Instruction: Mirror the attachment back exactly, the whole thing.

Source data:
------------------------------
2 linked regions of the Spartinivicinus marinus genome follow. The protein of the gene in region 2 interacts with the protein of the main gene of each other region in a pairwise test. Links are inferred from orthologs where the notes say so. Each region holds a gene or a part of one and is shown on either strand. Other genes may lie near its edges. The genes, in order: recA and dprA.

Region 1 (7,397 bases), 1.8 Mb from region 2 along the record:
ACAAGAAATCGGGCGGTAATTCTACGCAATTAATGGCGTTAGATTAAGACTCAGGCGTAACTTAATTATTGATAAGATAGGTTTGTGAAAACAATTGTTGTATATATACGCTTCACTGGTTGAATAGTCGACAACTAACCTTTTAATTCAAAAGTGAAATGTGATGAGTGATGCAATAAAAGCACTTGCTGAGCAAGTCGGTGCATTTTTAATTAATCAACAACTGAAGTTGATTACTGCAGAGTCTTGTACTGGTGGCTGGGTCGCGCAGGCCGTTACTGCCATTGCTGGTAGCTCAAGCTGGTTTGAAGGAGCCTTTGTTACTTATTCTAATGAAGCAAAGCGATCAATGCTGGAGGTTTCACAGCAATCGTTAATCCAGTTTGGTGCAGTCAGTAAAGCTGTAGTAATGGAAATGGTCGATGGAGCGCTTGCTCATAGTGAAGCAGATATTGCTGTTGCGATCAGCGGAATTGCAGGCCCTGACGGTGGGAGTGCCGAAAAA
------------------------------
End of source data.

2 linked regions of the Spartinivicinus marinus genome follow. The protein of the gene in region 2 interacts with the protein of the main gene of each other region in a pairwise test. Links are inferred from orthologs where the notes say so. Each region holds a gene or a part of one and is shown on either strand. Other genes may lie near its edges. The genes, in order: recA and dprA.

Region 1 (7,397 bases), 1.8 Mb from region 2 along the record:
ACAAGAAATCGGGCGGTAATTCTACGCAATTAATGGCGTTAGATTAAGACTCAGGCGTAACTTAATTATTGATAAGATAGGTTTGTGAAAACAATTGTTGTATATATACGCTTCACTGGTTGAATAGTCGACAACTAACCTTTTAATTCAAAAGTGAAATGTGATGAGTGATGCAATAAAAGCACTTGCTGAGCAAGTCGGTGCATTTTTAATTAATCAACAACTGAAGTTGATTACTGCAGAGTCTTGTACTGGTGGCTGGGTCGCGCAGGCCGTTACTGCCATTGCTGGTAGCTCAAGCTGGTTTGAAGGAGCCTTTGTTACTTATTCTAATGAAGCAAAGCGATCAATGCTGGAGGTTTCACAGCAATCGTTAATCCAGTTTGGTGCAGTCAGTAAAGCTGTAGTAATGGAAATGGTCGATGGAGCGCTTGCTCATAGTGAAGCAGATATTGCTGTTGCGATCAGCGGAATTGCAGGCCCTGACGGTGGGAGTGCCGAAAAA